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Patreon. The Future of Blog Monetisation?

Patreon is a really interesting platform that helps creators earn money. I recently read an article about how a French tutor increased revenues by using the Patreon WordPress plugin.

I’d heard of Patreon before, and had even considered using it, but I wasn’t aware they had a WordPress plugin to ease integrations.

I follow a lot of artists, in particular pixel artists, on Twitter and see a lot of them monetising their hobbies through Patreon. Pedro Medeiros posts pixel art tutorials and is earning nearly $2000 a month. Luis Zuno makes pixel art game assets and earns nearly $800 a month.

But it’s not just good for artists. Developers also use Patreon. Ooblets is an indie video game that’s a bit like Pokemon (with dancing instead of fighting) being made by 2 people and they are making $2,767 a month currently. That’s amazing, and they don’t post updates very often.

In the web arena Evan You, creator of Vue.js, is earning $16,622 a month from Patreon. For those with a dedicated audience there’s a lot of opportunity.

So why should we care? Well, it’s another approach to monetising content for WordPress developers. Perhaps WordPress podcasters could start a Patreon to help pay for new recording kit. Or newsletter providers could start a Patreon to cover the costs of running the newsletter (we’ve considered it for MasterWP!).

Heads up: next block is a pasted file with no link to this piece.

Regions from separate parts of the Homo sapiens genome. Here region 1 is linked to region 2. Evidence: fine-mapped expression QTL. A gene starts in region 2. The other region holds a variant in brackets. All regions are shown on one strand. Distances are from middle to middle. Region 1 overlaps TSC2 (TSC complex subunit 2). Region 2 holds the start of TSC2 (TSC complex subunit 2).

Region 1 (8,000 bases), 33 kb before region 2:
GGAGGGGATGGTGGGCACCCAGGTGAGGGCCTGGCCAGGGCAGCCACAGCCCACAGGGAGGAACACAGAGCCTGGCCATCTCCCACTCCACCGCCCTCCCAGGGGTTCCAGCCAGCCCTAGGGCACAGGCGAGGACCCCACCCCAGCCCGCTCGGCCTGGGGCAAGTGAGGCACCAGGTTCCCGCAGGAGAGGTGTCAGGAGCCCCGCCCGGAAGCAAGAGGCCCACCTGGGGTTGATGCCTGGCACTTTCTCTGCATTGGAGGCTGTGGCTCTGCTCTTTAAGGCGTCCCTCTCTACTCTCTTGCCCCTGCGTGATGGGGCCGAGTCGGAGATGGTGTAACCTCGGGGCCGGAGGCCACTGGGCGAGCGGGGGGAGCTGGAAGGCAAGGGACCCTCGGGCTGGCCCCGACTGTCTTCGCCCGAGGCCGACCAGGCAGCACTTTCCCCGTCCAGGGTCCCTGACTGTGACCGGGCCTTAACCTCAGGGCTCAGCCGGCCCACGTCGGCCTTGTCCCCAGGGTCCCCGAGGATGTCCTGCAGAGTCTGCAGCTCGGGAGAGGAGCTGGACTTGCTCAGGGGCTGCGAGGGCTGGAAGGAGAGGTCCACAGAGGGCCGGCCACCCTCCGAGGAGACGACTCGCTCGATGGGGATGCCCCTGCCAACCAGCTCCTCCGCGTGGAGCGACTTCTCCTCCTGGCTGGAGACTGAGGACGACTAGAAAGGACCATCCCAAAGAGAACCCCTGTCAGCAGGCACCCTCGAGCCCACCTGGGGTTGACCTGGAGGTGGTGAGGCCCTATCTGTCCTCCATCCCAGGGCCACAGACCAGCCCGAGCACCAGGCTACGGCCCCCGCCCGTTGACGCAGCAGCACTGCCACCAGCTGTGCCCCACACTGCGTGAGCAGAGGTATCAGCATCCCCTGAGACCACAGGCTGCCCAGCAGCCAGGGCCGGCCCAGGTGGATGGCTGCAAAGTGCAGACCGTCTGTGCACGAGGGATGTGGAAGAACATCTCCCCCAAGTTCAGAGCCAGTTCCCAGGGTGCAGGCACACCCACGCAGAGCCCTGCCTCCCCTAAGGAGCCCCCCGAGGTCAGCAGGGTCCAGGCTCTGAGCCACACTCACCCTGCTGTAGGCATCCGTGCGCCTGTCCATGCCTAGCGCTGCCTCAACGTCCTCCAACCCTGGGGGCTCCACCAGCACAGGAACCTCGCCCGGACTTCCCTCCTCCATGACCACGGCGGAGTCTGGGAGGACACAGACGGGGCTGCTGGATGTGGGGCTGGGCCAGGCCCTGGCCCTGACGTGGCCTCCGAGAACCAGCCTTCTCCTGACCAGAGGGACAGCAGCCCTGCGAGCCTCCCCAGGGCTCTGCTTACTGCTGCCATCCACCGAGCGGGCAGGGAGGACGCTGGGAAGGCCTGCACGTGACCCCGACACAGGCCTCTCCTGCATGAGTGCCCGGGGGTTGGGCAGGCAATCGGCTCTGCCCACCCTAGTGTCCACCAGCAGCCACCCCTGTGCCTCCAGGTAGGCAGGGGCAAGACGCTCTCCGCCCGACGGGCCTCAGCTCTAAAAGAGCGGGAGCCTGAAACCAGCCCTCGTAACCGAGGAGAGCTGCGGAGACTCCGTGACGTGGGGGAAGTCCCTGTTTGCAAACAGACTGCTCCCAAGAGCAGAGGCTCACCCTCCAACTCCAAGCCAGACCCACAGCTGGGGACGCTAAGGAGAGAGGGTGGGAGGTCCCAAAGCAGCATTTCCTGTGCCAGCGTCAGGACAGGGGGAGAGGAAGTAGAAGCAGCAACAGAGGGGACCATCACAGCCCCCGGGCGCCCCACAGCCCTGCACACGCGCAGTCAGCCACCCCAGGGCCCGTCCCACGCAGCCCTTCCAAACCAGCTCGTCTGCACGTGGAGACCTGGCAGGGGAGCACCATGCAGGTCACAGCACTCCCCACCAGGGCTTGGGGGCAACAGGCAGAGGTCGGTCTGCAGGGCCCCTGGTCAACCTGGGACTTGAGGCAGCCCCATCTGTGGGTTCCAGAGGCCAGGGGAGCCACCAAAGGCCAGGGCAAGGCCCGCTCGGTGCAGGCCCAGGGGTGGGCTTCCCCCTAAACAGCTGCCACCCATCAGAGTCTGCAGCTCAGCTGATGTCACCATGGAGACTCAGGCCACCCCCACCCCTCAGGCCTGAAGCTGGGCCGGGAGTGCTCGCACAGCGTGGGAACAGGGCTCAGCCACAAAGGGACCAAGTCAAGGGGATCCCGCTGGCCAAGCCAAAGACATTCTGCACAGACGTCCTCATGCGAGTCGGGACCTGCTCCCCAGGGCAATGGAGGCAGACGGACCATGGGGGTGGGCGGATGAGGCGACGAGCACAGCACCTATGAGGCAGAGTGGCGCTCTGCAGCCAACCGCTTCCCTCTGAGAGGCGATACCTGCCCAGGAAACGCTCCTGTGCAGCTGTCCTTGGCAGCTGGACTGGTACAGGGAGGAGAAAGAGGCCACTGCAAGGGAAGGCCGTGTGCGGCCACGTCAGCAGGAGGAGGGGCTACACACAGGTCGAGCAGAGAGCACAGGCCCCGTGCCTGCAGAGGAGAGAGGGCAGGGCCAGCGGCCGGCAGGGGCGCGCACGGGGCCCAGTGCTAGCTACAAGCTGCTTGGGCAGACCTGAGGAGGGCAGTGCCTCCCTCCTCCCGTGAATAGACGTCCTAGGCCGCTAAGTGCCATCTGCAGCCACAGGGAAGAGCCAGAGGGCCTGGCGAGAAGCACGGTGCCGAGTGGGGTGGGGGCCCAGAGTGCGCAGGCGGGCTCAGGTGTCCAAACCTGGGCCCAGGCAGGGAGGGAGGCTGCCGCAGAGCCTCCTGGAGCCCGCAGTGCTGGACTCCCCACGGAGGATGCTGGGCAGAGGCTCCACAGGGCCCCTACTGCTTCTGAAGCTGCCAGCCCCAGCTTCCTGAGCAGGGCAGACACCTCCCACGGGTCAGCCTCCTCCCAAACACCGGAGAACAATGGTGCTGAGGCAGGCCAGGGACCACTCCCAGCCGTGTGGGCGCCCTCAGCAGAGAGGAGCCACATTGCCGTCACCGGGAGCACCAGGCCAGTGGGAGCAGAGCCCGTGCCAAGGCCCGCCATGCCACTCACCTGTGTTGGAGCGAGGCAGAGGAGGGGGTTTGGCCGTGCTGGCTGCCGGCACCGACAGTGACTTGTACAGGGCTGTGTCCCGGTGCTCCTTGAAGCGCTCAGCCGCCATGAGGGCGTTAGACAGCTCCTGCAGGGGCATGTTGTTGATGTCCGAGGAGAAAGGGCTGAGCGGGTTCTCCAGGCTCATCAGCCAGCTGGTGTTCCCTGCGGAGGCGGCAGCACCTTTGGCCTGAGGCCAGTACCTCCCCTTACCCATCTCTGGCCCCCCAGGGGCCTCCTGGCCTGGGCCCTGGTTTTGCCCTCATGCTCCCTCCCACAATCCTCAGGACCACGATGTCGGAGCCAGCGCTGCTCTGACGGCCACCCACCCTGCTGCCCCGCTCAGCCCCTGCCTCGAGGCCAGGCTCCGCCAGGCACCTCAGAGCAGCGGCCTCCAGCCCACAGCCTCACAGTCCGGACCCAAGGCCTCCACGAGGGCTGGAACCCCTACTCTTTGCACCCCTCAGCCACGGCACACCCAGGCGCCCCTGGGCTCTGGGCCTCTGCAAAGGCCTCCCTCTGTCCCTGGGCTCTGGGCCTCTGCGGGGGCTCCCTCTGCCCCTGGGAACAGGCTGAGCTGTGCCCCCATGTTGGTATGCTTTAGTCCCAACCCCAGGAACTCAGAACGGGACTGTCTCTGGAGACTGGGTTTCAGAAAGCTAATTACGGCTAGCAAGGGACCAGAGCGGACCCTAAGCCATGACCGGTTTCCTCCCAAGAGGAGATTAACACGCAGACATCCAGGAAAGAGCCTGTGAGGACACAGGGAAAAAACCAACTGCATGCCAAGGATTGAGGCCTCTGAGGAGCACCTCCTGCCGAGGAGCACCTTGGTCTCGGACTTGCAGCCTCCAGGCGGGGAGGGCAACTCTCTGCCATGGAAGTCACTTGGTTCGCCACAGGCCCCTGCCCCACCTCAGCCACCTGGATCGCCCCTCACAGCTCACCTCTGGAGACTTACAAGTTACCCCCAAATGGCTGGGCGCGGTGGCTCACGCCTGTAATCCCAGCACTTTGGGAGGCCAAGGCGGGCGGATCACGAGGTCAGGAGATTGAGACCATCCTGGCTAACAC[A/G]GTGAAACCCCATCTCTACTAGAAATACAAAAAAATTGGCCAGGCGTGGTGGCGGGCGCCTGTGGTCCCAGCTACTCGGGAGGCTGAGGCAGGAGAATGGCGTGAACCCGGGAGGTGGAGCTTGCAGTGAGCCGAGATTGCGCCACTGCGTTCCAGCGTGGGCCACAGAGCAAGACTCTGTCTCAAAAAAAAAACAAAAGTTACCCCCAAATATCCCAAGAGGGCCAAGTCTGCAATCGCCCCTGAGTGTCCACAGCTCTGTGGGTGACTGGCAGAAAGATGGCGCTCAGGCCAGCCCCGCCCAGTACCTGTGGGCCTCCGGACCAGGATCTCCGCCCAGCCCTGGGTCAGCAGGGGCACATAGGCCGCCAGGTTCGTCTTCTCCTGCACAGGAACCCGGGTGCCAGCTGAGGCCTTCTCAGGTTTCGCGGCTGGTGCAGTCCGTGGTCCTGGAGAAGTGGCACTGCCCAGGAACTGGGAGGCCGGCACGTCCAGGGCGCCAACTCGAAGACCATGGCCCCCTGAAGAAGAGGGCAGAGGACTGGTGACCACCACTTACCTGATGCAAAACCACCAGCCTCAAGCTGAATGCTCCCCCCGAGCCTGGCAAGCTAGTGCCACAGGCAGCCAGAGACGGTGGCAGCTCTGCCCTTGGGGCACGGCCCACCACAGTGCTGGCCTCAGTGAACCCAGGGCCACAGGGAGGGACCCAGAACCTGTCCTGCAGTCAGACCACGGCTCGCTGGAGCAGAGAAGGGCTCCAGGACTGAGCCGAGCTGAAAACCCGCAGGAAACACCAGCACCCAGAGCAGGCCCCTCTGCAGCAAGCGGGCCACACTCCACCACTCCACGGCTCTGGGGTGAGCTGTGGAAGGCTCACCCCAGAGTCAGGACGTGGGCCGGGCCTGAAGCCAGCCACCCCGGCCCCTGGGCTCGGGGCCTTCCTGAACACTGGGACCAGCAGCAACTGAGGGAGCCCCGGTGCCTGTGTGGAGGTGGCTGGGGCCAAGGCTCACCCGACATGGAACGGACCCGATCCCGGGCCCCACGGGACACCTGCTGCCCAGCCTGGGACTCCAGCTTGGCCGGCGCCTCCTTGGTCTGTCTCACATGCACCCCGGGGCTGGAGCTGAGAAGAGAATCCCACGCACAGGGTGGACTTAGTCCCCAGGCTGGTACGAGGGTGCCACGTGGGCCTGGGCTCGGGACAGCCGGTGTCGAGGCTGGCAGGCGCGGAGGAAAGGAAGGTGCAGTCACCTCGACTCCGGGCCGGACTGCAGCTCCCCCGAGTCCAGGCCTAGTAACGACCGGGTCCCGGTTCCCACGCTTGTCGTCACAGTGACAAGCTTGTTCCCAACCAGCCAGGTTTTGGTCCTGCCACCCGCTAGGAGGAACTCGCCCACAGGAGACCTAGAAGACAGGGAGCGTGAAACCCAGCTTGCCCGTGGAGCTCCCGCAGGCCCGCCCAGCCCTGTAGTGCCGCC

Or, you could go one step further and use Patreons WordPress plugin. The plugin allows you tothat makes the integration easy. With the plugin you can lock content behind a subscriber paywall. Post to your blog, set a patreon value, and Patreon the the plugin do the rest. Unlocking content for users who pay the required amount.

This is a really nice way to have exclusive content for site visitors who value your content.

As an aside, Patreon have recently purchased Memberful, a membership service originally set up by the team behind The Theme Foundry WordPress theme shop.Personally I am not 100% sold on Patreon as a service. I like the idea in principle but they have made some questionable moves in particular at the end of last year when they started charging each patron additional money to support the creators (to cover ‘bank fees’) which saw a lot of patrons leave the platform. However they do seem to have learned from this and show every sign of continuing to grow. If I were them I would do a lot more outreach in the WordPress space since that’s a huge audience of creative people who could benefit from their service.

This post first appeared in MasterWP, a weekly newsletter for WordPress professionals.

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Ben View All

Ben is a lifelong Nintendo fan who also likes to build websites, and develop games. He also buys way too much Lego.

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